The Tug-of-War for Cyber Resilience to Guard Water Utilities

With bad actors targeting infrastructure such as water systems, the path to upgraded defenses is complicated.

Joao-Pierre S. Ruth, Senior Editor

May 2, 2024

7 Min Read
Abstract blue technology background with water, water droplets and a printed circuit board.
Mentor58 via Alamy Stock Photo

Once the stuff of espionage thrillers, cyberthreats are taking aim at real world, critical resources such as the attack on water systems used by towns in Texas, an attack linked to Russian hacker group Sandworm -- aka APT44.

Not the first time that Sandworm has struck, its exploits are tied to the CyberArmyofRussia_Reborn, a group that Google’s Mandiant cybersecurity firm says took credit this year “for the manipulation of human machine interfaces controlling operational technology assets at Polish and US water utilities.”

CyberArmyofRussia_Reborn also claimed credit for disrupting a French hydroelectric facility.

Whether by proxies or under alternate names, such advanced persistent threats (APT) continue to extend their reach seeking more than cash via ransomware schemes -- they are part of the geopolitical cyber cold war.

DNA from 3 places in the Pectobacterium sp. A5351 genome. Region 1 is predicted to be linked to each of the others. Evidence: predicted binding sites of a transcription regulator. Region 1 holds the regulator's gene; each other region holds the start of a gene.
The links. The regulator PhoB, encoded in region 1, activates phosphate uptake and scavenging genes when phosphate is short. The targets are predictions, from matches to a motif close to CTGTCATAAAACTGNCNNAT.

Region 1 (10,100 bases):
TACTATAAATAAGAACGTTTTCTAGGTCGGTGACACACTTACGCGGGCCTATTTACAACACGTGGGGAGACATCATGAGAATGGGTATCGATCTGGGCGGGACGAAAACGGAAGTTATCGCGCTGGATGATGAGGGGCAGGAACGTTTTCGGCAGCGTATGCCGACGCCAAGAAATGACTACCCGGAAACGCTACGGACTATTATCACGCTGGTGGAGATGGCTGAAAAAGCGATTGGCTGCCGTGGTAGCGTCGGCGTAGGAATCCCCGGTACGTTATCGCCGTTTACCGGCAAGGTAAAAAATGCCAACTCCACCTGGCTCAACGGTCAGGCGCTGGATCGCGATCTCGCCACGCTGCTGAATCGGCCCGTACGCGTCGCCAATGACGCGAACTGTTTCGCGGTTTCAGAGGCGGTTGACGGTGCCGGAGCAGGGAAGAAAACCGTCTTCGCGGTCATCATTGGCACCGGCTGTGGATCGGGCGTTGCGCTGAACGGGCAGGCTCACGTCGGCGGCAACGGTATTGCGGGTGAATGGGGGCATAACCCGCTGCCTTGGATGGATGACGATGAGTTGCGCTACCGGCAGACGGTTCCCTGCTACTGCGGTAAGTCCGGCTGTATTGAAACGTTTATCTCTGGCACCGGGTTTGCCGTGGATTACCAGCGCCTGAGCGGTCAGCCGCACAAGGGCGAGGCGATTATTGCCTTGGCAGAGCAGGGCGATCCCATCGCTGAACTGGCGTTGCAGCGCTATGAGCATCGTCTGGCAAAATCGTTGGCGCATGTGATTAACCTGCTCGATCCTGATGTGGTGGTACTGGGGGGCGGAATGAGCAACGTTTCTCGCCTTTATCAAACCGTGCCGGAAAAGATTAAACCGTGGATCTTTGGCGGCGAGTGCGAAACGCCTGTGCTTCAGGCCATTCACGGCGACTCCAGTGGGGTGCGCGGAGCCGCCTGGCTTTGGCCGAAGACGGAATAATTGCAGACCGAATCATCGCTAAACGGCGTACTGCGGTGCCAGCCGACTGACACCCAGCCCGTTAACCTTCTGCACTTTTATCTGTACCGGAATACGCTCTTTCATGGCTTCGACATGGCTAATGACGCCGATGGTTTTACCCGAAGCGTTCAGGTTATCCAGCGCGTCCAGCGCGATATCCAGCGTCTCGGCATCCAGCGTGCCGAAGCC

With such international threats in play, even local infrastructure can be at risk. Kevin Morley, manager of federal relations for the American Water Works Association, says though the attacks might target resources at a local level, the threat is of national concern. “The testimony that we’ve seen from Director Easterly and Director Wray, from CISA [Cybersecurity and Infrastructure Security Agency] and FBI respectively -- Wray’s testified here just in the last couple of weeks, talking about increased levels of activity from foreign adversary-affiliated entities targeting multiple critical infrastructure systems; it’s not just water systems that’s being targeted.”

Related:The Continuing Vulnerability of US Critical Infrastructure

From such testimony, Morley says, it is clear that capable bad actors are exercising their potential more frequently now. “Net-net, the biggest thing that continues to happen or occurring is ransomware,” he says, “just because it’s so easy to propagate.”

A Flood of Reasons to Bolster Cybersecurity

Chris Hughes, chief security advisor at open-source security company, Endor Labs, says cyberattacks on US infrastructure such as telecommunications and water treatment facilities may be embedded to exploit those systems over time. Even with heightened awareness, there is no easy fix.